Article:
Michael C. Goldman, DDS
How Honest Are......Dentists?
response to......a 1997 Reader's Digest Article..or..

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a Modern Dental Consumer's Choices
The Plot

In a February 1997expose in Reader's Digest (page 50), a Mr. Ecenbarger set out to do a story on what might happen if a patient were to go to a whole bunch of different dentists and ask each one, "Doc, what do I need .....?" In each case the dentist would know nothing of the other "consultations".  
What do you think happened - because Mr. Ecenarger did just that? In fact he went to 28 different dentists! Well, consider that question a moment. For many, if not most of us, the first reaction might easily be that all the dentists should have recommended about the same things, right? Well, guess again!
When this article first came out it ruffled a lot of feathers within - as well as outside of - the dental community. Mr. E was given treatment recommendations that ranged in complexity and in cost from the simplest - and least expensive - to the very complex , and, yes, you guessed it, that was spelled - m o s t e x p e n s i v e ...
 

Mr. E wrote about this set of experiences in a sensational and negative (to dentistry) manner. His suggestion was his "investigative reporting"   proved that dentists could not be trusted and that they were out to hoodwink the unsuspecting public out of their hard-earned dollars. After all, dentistry is about fixing things that are broken and diseased, right? And how could something be ok in one office and broken or diseased in another? It does seem a reasonable question.  Unfortunately the report was too shallow....
 

The Problem
The problem here, in my opinion, is that Mr. E was working with a paradigm of healthcare that was about two or more decades out of date  with reality. In the past, dentists did little else than fix up the rapidly advancing deterioration of decay and gum disease and neglect. That is, to use politically correct language of the 90's, they were primarily reactive.
 

In more recent times dentistry has advanced very far by comparison. Not only can we most often repair damage due to disease and wear-and-tear, but we can usually do a great many things to prevent breakdown that we associate with aging and disease. That is, we can be pro-active.  Not only can we largely prevent normal break-down, but we can often reverse it by using cosmetic dentistry techniques. Cosmetic dentistry not only repairs teeth and gums, it restores them. That is, it not only "fixes" the problems, it restores the more youthful structural strength and appearance to the teeth and gums. You can "fix" an old car by puttying and repainting a dented fender, or - if you are a different kind of car owner - you can restore that old  tin bucket to look and feel and drive like it was  when it was new!  That's not for everyone. Some of us are only interested in "function" - in puttying up our "dents".  Some of us care about appearance, optimal performance, and longevity.  That works for cars and it  works for your smile, too!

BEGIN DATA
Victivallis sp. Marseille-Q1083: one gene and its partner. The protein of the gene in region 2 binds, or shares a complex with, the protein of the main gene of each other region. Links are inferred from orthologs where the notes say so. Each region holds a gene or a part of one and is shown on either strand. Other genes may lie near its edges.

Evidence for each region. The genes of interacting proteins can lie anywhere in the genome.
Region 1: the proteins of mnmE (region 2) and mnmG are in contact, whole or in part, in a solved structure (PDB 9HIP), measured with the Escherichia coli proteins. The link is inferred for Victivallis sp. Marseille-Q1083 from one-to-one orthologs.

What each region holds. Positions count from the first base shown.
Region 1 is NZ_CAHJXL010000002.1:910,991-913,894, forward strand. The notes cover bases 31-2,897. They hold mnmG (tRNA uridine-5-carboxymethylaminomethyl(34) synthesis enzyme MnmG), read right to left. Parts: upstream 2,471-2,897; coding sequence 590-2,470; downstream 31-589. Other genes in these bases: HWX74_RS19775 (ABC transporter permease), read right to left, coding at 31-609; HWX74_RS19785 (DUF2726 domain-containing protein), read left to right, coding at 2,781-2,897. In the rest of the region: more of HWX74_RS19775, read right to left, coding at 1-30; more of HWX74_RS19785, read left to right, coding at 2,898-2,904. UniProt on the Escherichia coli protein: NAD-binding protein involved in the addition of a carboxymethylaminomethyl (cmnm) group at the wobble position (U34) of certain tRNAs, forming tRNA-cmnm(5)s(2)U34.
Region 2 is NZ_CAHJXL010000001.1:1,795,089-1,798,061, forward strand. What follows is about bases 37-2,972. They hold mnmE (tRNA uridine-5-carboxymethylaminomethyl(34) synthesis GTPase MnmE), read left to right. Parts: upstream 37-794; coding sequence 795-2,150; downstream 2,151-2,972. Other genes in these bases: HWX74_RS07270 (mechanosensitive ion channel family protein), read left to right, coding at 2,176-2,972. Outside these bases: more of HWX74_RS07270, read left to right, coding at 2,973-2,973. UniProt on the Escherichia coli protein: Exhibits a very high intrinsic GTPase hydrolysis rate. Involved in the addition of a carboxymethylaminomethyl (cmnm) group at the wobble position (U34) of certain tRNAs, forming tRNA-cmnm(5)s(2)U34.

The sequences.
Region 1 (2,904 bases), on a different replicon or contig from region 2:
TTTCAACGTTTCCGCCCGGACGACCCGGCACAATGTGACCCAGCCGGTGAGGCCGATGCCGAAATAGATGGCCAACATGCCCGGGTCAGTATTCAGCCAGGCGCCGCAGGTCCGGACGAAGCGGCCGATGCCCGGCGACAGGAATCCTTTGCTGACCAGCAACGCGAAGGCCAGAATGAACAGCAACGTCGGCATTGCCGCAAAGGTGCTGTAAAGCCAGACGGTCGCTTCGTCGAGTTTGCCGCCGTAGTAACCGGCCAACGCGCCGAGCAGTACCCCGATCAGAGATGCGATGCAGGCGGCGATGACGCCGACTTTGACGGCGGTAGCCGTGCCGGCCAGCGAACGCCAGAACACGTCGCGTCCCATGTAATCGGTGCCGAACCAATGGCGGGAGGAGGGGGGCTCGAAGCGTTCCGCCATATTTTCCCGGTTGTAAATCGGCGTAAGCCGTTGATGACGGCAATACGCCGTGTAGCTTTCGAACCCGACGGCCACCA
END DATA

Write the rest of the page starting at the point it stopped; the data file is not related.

Why did I title this part "The Problem"? Why would this be a "problem"? Well, it's a problem of sorts in that different dentists work with different paradigms. That is, some just do a basic "fix it if it's broke" kind of approach, while others "fix it and do a little preventive work". Still others not only try to "fix it" but try to reverse the ravages of time by using preventative and cosmetic dentistry techniques.
People vary widely in how they value dental health and appearance. You may think that to be a strange idea...you may be inclined to think everybody wants to be healthy and look good. Well to a degree that is correct, but just look around you. You will see many people -rich and poor - that have had a lot of dental treatment to try to stay healthy and youthful looking. You will undoubtedly also see many people - rich and poor - that are in obvious need of very basic dental care that they have avoided for a variety of reasons. True, sometimes it is lack of finances. But there are school clinics and other ways to get help if money is the problem. Most often these people talk about fear or lack of time or just not caring...what it comes down to is that these people just don't value dental health as highly. That's not a "bad" thing... just an individual choice.